Judith Frost

23 09 2017

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Matthew Bown Gallery is proud to present New Dust Works an exhibition of dust tables by Judith Frost.

Frost's interest in dust as a medium goes back to 1992, when as part of an exhibition On Site she made a swept-floor piece, removing the dust from the floor of a derelict industrial building in Bermondsey. She has been making dust tables since 1997.

The dust tables adhere to a single format: a table-top, invariably square, is covered with mounds of stone dust (sourced from the beaches and quarries of Portland in Dorset and further afield in Europe.)

The formally restrained presentation of such raw materials on a cabinet scale is a domestication, as it were, of the land art of Robert Smithson and Richard Long. Frost also references Arte Povera (in 2001 she spent some months on a scholarship in Rome creating works out of marble and tuffa dust.) The dust tables embody natural process: the dust is poured or sieved onto the supporting surface, which creates a drip painting-like tension between the artist's controlling gesture in the air and the random patterning that occurs on impact.

Frost's emphasis is not on any kind of intervention in the real landscape but rather on its re-imagination in interior space. By eschewing figurative references beyond that of the hill, mound or mountain, she creates ambiguities of scale. The tables evoke the surfaces of unvisited worlds, or perhaps that unearthly landscape painted by Douainier Rousseau, in which a sleeping gypsy encounters a lion.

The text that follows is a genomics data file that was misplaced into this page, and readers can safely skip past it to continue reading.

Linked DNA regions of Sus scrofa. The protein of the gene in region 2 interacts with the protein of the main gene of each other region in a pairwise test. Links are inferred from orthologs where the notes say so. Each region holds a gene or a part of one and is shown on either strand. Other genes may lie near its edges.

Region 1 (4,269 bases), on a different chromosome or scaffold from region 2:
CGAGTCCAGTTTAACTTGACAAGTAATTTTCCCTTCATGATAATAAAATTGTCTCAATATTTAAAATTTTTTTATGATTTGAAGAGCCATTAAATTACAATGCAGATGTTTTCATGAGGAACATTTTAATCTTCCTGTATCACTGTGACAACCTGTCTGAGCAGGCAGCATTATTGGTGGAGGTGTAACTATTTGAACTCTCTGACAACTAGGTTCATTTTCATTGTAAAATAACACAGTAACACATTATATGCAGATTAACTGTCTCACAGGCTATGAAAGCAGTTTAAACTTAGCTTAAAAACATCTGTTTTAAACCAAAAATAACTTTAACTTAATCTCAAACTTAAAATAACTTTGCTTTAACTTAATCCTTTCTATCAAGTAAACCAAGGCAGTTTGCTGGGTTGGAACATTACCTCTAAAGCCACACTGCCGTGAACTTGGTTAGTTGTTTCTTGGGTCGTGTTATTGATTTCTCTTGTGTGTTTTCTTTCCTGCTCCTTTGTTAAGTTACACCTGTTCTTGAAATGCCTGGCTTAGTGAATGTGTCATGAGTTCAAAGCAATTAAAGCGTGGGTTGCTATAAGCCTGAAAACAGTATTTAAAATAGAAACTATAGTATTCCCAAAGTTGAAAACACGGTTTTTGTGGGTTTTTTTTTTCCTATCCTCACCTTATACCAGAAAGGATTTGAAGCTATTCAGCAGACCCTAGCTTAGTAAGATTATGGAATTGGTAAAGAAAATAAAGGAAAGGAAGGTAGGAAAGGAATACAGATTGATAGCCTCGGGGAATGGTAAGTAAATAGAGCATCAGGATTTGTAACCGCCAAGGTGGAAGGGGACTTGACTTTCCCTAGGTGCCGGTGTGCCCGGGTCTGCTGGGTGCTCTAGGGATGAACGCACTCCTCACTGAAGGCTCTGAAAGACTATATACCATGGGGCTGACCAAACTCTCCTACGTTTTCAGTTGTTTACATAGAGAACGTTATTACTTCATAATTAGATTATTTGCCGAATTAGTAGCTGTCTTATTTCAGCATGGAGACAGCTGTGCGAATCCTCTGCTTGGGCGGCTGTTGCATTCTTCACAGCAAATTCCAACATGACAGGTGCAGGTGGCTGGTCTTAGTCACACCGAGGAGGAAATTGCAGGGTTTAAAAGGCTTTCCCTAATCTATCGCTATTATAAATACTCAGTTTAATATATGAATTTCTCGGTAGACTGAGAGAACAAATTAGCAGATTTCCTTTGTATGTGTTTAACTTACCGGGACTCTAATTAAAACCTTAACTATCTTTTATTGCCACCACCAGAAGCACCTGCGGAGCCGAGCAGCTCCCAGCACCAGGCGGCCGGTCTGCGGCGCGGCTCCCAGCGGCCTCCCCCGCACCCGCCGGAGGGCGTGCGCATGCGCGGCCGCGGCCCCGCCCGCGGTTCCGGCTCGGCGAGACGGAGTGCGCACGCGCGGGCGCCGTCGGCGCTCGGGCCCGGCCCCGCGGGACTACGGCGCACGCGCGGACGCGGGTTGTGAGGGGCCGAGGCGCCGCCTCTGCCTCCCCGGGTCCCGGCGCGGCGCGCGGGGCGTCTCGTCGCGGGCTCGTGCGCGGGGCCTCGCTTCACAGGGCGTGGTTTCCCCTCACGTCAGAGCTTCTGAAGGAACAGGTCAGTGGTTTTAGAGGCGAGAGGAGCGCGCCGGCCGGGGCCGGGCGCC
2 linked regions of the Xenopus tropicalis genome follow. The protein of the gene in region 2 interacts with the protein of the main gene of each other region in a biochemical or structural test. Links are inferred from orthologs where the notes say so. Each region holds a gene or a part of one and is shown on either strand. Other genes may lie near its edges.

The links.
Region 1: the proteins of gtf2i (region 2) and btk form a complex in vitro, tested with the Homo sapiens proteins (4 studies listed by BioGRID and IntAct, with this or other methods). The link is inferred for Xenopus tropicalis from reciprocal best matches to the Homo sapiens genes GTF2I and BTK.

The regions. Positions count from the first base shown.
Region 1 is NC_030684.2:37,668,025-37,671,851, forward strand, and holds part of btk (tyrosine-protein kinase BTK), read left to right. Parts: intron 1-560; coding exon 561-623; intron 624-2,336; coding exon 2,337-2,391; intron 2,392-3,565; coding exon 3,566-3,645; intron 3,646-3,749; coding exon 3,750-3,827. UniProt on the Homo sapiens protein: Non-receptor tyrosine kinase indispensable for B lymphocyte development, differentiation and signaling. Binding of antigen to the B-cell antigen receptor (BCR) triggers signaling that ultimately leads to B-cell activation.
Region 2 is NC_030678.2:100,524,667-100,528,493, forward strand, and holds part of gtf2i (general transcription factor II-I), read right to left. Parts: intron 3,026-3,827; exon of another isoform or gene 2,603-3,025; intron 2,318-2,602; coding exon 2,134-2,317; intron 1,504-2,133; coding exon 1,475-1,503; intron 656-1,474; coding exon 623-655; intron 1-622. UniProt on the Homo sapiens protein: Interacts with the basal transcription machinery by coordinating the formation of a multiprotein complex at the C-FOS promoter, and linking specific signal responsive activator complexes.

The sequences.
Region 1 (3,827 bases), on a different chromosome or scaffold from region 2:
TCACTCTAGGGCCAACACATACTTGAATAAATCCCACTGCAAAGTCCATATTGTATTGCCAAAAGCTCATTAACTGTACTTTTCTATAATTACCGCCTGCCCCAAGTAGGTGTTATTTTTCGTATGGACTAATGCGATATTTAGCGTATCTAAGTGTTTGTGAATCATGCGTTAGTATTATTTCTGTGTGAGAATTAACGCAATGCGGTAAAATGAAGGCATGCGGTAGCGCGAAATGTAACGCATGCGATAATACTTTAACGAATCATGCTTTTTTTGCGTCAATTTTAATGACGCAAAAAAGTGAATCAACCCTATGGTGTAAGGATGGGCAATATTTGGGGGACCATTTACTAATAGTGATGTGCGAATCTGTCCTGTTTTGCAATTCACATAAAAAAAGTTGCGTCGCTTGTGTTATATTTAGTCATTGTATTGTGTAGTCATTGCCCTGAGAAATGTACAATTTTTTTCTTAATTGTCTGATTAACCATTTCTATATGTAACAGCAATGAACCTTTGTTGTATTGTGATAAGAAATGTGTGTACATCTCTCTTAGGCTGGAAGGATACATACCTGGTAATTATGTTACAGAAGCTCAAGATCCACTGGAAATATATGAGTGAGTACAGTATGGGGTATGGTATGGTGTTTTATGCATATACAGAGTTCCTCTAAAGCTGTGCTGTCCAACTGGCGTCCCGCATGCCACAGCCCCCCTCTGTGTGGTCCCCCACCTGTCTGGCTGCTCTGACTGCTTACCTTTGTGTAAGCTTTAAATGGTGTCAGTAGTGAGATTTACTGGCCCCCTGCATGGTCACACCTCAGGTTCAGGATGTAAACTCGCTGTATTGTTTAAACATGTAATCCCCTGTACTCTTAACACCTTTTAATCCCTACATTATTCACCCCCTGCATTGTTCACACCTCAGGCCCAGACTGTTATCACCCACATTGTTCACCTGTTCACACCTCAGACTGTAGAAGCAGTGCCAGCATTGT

This scalar ambiguity is part of a greater ambivalence. Are we, for example, looking at 'buildings' or 'ruins'? Scarcely buildings, so incipient ruins, perhaps; in which case we are entering the territory explored by the critic Svetlana Boym (1): 'a labyrinth of ambivalent prepositions - "no longer" and "not yet", "nevertheless", "albeit", and "still". Ruins, in Boym's view, are a congeries of conditional past and future tenses. Such fluidity of temporal horizons is implied by the huge life-span of the stone dust itself.

Since the 9/11 attacks the theme of ruination (and even the very stuff of the grey mineral dust that coated Manhattan) has inserted itself into contemporary art. Frost's work pre-dates this interest but her concerns intersect. She emphasises the fragility of states of being. Ruins, in Boym's phrase are a place of 'comforting shadows', but these shadows may be irretrievably reconfigured at any moment.

1. All quotations are from http://svetlanaboym.com.

Matthew Bown 2006
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